Abarim Publications' online Biblical Greek Dictionary
The noun λιμην (limen) means harbor, haven or port, with an emphasis on safety and shelter (instead of, say, commerce). In Homer's Odyssey, for instance, occurs the phrase λιμενες θαλασσης (limenes thalasses), literally meaning "harbor from the sea" but by implication "shelter from the sea". As such, our word is used metaphorically in the sense of haven, retreat, refuge or even simply a (safe) gathering place.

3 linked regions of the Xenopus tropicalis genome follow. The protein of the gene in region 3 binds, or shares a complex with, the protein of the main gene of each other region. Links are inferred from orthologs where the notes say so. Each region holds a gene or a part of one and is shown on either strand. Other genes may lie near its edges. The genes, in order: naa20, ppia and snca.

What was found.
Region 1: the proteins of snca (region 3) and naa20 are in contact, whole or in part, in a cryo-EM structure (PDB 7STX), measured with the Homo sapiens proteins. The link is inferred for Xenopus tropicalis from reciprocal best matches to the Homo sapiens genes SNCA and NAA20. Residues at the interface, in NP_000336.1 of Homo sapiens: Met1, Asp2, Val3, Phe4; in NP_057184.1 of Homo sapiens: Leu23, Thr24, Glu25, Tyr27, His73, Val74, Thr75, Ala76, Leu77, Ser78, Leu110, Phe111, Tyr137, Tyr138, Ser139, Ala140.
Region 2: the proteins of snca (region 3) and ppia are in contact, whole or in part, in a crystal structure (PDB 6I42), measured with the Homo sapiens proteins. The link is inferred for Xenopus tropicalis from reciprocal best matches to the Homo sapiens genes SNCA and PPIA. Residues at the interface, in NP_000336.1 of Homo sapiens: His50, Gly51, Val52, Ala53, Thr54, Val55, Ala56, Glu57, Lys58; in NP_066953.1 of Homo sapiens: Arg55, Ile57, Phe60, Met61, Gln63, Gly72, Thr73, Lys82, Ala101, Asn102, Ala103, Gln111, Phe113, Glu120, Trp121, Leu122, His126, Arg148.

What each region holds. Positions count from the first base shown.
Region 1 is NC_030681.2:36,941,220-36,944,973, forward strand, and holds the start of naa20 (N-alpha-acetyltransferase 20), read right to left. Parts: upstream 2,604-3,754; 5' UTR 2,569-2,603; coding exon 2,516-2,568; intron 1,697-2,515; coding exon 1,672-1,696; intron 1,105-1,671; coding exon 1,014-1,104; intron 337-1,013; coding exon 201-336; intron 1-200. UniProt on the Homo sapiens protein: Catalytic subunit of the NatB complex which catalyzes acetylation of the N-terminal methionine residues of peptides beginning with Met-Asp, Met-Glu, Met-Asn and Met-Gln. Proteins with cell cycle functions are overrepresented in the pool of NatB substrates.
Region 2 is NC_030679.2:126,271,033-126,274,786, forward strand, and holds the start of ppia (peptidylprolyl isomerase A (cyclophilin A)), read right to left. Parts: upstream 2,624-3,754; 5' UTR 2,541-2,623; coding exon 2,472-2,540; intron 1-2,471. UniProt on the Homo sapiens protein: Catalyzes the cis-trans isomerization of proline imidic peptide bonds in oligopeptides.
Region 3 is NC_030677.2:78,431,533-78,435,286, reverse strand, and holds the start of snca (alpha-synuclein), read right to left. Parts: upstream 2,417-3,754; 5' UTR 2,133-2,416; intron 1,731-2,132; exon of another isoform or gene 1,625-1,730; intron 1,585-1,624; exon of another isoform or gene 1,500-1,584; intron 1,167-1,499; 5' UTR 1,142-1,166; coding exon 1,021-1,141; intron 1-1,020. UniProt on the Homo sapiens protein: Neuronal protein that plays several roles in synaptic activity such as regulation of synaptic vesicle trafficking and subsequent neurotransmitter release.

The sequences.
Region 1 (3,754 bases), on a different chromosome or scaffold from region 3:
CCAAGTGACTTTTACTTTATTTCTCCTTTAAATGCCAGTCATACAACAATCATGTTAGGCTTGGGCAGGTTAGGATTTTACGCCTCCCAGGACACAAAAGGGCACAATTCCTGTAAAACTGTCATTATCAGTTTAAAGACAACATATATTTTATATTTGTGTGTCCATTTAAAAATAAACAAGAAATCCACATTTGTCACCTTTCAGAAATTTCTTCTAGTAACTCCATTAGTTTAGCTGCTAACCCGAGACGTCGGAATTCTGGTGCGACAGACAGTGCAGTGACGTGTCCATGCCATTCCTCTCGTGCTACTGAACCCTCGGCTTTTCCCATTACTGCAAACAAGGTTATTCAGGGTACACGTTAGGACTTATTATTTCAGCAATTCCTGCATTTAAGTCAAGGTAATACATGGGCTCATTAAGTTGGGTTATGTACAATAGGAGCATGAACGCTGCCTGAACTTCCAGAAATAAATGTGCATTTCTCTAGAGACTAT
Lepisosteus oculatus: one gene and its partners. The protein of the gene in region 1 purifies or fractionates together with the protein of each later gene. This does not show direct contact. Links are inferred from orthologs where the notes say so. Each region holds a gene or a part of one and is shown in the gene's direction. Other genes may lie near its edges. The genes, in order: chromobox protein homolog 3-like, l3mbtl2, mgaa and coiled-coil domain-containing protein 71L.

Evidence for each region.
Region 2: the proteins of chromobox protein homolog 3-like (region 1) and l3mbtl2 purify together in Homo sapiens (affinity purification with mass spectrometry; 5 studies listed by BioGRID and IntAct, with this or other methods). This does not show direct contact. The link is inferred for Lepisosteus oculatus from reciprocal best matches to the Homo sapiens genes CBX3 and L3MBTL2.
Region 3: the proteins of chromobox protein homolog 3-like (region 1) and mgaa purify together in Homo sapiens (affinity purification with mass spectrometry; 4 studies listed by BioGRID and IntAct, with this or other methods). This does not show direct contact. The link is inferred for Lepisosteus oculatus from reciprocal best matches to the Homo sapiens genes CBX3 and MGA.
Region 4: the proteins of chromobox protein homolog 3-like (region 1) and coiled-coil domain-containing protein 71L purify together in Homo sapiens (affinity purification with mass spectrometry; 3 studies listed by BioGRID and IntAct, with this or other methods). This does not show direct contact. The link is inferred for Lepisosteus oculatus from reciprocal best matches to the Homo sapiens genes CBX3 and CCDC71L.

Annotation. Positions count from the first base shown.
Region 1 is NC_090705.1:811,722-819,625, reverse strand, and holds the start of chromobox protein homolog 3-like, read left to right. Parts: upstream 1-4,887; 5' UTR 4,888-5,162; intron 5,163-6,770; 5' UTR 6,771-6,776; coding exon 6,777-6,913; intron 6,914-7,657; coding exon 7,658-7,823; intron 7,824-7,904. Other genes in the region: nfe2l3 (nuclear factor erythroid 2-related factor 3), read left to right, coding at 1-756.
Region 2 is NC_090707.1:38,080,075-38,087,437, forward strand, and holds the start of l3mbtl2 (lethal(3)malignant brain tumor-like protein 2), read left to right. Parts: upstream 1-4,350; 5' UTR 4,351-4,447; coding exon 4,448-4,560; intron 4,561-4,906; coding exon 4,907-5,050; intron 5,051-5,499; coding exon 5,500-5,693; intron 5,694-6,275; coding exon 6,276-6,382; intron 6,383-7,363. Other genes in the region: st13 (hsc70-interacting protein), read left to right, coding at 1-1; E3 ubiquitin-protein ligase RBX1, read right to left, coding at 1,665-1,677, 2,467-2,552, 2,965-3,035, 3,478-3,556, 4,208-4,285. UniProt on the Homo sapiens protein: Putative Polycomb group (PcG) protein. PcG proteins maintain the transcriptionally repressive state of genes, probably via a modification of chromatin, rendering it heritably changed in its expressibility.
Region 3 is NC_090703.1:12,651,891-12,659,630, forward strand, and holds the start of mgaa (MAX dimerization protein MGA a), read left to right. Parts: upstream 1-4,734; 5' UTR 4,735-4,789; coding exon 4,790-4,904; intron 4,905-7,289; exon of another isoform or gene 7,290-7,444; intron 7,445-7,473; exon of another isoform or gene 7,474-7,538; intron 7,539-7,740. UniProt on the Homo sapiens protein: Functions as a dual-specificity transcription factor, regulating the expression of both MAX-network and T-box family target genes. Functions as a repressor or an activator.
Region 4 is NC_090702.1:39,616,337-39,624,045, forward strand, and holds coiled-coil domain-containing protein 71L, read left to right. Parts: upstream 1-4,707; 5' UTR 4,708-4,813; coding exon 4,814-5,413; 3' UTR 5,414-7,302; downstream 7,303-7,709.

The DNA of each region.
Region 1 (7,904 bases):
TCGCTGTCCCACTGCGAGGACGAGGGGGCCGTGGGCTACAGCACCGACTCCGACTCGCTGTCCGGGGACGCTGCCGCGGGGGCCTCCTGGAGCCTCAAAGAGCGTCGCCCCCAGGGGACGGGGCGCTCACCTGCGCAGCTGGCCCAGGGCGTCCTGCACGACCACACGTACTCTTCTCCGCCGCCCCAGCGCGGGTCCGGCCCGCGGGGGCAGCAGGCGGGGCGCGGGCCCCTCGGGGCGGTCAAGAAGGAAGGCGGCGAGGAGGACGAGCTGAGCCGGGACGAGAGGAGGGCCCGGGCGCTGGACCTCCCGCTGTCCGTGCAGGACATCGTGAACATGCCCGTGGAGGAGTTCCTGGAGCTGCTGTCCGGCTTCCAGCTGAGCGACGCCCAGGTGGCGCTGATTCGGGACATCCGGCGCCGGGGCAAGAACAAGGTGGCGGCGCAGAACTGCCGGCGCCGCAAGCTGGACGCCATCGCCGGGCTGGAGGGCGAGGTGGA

Hence our word is used in phrases like "a haven of friendship", "a haven from ills", even the "harbor of Hades". Some ancient writers used the noun λιμην (limen) as synonym for αγορα (agora), denoting a place of assembly or market. Sophocles even spoke of the "bounteous harbor" that suited Oedipus both as child and as father, and with which he doubtlessly meant his mother's embrace or even womb.
Our word is used only twice in the narrative of the New Testament, namely in Acts 27:12, where the harbor of Fair Havens (in Greek: Kaloi Limenes, see Acts 12:8) is said to be not suited for wintering and the one in Phoenix is considered as an alternative.